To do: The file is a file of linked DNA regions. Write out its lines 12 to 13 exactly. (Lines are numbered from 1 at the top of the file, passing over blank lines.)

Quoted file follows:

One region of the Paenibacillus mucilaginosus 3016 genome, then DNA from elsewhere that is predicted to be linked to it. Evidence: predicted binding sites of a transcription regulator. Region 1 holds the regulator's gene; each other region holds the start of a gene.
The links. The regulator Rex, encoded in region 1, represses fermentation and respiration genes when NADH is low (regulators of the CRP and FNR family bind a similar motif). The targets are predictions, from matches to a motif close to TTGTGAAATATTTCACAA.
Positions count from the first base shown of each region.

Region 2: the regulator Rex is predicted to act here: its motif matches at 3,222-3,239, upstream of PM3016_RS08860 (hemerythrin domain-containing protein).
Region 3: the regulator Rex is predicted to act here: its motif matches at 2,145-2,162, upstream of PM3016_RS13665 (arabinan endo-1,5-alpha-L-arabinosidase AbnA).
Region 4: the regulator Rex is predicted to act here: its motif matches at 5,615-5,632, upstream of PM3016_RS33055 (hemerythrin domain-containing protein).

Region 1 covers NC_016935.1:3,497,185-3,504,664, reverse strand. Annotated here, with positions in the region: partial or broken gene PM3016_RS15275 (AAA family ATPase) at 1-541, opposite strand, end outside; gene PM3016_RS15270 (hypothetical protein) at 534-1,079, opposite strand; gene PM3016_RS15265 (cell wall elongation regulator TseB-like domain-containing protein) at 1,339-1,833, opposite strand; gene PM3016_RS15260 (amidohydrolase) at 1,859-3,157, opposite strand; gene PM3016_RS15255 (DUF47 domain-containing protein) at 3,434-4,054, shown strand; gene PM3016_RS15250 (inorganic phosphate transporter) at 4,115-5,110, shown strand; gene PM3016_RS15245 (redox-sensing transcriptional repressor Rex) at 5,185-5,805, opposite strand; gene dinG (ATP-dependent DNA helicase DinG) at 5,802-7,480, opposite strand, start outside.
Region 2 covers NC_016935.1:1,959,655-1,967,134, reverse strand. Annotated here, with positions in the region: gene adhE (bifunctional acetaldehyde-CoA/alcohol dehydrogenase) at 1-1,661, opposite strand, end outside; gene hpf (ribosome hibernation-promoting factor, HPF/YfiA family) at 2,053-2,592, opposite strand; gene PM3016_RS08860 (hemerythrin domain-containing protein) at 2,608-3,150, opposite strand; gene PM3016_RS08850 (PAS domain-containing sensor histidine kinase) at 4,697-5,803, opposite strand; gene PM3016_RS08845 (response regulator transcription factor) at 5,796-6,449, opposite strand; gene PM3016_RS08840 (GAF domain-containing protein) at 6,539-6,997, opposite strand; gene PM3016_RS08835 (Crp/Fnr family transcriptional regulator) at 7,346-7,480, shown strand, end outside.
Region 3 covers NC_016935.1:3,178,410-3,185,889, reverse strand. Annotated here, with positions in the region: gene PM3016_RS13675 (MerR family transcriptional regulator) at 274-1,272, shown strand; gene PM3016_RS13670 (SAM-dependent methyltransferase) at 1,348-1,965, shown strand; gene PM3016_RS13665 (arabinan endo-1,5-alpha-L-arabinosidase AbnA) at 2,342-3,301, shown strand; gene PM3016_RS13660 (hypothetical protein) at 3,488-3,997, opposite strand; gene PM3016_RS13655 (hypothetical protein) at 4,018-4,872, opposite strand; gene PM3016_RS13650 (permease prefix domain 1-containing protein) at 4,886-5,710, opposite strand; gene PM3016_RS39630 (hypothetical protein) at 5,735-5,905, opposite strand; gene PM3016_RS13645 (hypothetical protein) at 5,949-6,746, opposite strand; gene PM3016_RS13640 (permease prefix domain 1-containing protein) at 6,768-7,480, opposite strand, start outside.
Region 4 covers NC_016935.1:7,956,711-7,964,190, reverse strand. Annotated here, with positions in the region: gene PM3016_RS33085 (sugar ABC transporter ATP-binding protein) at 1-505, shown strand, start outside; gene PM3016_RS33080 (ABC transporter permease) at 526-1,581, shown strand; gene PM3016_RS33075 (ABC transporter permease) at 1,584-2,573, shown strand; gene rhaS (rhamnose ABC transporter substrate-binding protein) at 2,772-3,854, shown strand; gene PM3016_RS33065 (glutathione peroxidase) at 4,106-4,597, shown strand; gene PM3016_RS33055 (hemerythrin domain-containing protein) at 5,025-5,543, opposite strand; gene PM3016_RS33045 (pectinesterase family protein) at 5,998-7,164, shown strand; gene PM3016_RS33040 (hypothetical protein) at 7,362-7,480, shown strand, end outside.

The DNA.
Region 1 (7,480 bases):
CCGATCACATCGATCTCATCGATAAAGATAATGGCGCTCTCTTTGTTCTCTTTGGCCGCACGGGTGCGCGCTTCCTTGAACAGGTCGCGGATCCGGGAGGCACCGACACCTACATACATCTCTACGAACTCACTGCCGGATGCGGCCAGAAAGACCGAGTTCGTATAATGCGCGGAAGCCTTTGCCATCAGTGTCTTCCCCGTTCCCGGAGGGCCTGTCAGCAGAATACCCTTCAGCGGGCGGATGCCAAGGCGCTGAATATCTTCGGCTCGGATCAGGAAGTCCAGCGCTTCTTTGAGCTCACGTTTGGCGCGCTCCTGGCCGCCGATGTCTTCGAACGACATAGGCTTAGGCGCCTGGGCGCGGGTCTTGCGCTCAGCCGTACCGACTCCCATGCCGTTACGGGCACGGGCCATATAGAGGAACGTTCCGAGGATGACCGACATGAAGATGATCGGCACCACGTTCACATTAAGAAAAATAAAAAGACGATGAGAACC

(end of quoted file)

Region 1 (7,480 bases):
CCGATCACATCGATCTCATCGATAAAGATAATGGCGCTCTCTTTGTTCTCTTTGGCCGCACGGGTGCGCGCTTCCTTGAACAGGTCGCGGATCCGGGAGGCACCGACACCTACATACATCTCTACGAACTCACTGCCGGATGCGGCCAGAAAGACCGAGTTCGTATAATGCGCGGAAGCCTTTGCCATCAGTGTCTTCCCCGTTCCCGGAGGGCCTGTCAGCAGAATACCCTTCAGCGGGCGGATGCCAAGGCGCTGAATATCTTCGGCTCGGATCAGGAAGTCCAGCGCTTCTTTGAGCTCACGTTTGGCGCGCTCCTGGCCGCCGATGTCTTCGAACGACATAGGCTTAGGCGCCTGGGCGCGGGTCTTGCGCTCAGCCGTACCGACTCCCATGCCGTTACGGGCACGGGCCATATAGAGGAACGTTCCGAGGATGACCGACATGAAGATGATCGGCACCACGTTCACATTAAGAAAAATAAAAAGACGATGAGAACC